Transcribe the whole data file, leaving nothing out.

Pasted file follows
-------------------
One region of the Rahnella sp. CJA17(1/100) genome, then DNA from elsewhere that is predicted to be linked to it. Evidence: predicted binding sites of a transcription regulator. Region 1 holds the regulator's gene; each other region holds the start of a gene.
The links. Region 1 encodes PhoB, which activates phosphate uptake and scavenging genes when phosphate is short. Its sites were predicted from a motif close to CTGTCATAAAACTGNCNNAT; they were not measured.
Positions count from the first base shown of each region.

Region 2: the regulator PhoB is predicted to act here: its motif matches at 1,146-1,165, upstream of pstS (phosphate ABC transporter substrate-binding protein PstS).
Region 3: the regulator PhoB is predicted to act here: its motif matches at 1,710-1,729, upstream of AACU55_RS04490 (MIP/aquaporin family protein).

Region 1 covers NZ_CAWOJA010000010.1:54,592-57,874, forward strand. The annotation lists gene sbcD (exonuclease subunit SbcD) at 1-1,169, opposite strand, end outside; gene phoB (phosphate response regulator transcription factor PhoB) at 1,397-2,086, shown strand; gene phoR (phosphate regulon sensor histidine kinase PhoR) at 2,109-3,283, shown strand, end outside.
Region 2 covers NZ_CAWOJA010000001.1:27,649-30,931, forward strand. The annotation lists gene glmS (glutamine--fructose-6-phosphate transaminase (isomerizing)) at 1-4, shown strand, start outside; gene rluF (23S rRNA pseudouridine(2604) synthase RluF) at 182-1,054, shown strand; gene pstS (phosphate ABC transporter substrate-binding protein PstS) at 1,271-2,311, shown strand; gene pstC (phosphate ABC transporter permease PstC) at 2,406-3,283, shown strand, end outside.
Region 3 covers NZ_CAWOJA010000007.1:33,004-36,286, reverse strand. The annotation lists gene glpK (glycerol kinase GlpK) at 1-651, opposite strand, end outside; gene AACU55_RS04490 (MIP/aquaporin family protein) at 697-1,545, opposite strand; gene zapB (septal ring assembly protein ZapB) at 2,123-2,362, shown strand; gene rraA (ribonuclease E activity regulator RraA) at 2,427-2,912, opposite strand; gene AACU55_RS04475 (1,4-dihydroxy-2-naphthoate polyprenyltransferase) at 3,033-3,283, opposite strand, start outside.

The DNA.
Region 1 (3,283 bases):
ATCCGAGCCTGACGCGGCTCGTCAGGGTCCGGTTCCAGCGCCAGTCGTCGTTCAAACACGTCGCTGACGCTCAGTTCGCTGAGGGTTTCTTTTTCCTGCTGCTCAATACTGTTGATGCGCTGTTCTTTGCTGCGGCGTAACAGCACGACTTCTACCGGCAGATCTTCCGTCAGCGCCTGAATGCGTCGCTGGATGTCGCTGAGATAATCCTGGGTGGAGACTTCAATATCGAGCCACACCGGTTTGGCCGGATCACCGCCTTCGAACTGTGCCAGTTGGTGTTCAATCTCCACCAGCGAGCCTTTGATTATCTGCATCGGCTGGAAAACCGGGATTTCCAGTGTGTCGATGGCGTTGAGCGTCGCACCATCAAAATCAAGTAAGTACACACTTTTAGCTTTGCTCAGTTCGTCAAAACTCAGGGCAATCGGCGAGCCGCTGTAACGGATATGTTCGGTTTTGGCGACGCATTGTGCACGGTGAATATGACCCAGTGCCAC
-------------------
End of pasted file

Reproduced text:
One region of the Rahnella sp. CJA17(1/100) genome, then DNA from elsewhere that is predicted to be linked to it. Evidence: predicted binding sites of a transcription regulator. Region 1 holds the regulator's gene; each other region holds the start of a gene.
The links. Region 1 encodes PhoB, which activates phosphate uptake and scavenging genes when phosphate is short. Its sites were predicted from a motif close to CTGTCATAAAACTGNCNNAT; they were not measured.
Positions count from the first base shown of each region.

Region 2: the regulator PhoB is predicted to act here: its motif matches at 1,146-1,165, upstream of pstS (phosphate ABC transporter substrate-binding protein PstS).
Region 3: the regulator PhoB is predicted to act here: its motif matches at 1,710-1,729, upstream of AACU55_RS04490 (MIP/aquaporin family protein).

Region 1 covers NZ_CAWOJA010000010.1:54,592-57,874, forward strand. The annotation lists gene sbcD (exonuclease subunit SbcD) at 1-1,169, opposite strand, end outside; gene phoB (phosphate response regulator transcription factor PhoB) at 1,397-2,086, shown strand; gene phoR (phosphate regulon sensor histidine kinase PhoR) at 2,109-3,283, shown strand, end outside.
Region 2 covers NZ_CAWOJA010000001.1:27,649-30,931, forward strand. The annotation lists gene glmS (glutamine--fructose-6-phosphate transaminase (isomerizing)) at 1-4, shown strand, start outside; gene rluF (23S rRNA pseudouridine(2604) synthase RluF) at 182-1,054, shown strand; gene pstS (phosphate ABC transporter substrate-binding protein PstS) at 1,271-2,311, shown strand; gene pstC (phosphate ABC transporter permease PstC) at 2,406-3,283, shown strand, end outside.
Region 3 covers NZ_CAWOJA010000007.1:33,004-36,286, reverse strand. The annotation lists gene glpK (glycerol kinase GlpK) at 1-651, opposite strand, end outside; gene AACU55_RS04490 (MIP/aquaporin family protein) at 697-1,545, opposite strand; gene zapB (septal ring assembly protein ZapB) at 2,123-2,362, shown strand; gene rraA (ribonuclease E activity regulator RraA) at 2,427-2,912, opposite strand; gene AACU55_RS04475 (1,4-dihydroxy-2-naphthoate polyprenyltransferase) at 3,033-3,283, opposite strand, start outside.

The DNA.
Region 1 (3,283 bases):
ATCCGAGCCTGACGCGGCTCGTCAGGGTCCGGTTCCAGCGCCAGTCGTCGTTCAAACACGTCGCTGACGCTCAGTTCGCTGAGGGTTTCTTTTTCCTGCTGCTCAATACTGTTGATGCGCTGTTCTTTGCTGCGGCGTAACAGCACGACTTCTACCGGCAGATCTTCCGTCAGCGCCTGAATGCGTCGCTGGATGTCGCTGAGATAATCCTGGGTGGAGACTTCAATATCGAGCCACACCGGTTTGGCCGGATCACCGCCTTCGAACTGTGCCAGTTGGTGTTCAATCTCCACCAGCGAGCCTTTGATTATCTGCATCGGCTGGAAAACCGGGATTTCCAGTGTGTCGATGGCGTTGAGCGTCGCACCATCAAAATCAAGTAAGTACACACTTTTAGCTTTGCTCAGTTCGTCAAAACTCAGGGCAATCGGCGAGCCGCTGTAACGGATATGTTCGGTTTTGGCGACGCATTGTGCACGGTGAATATGACCCAGTGCCAC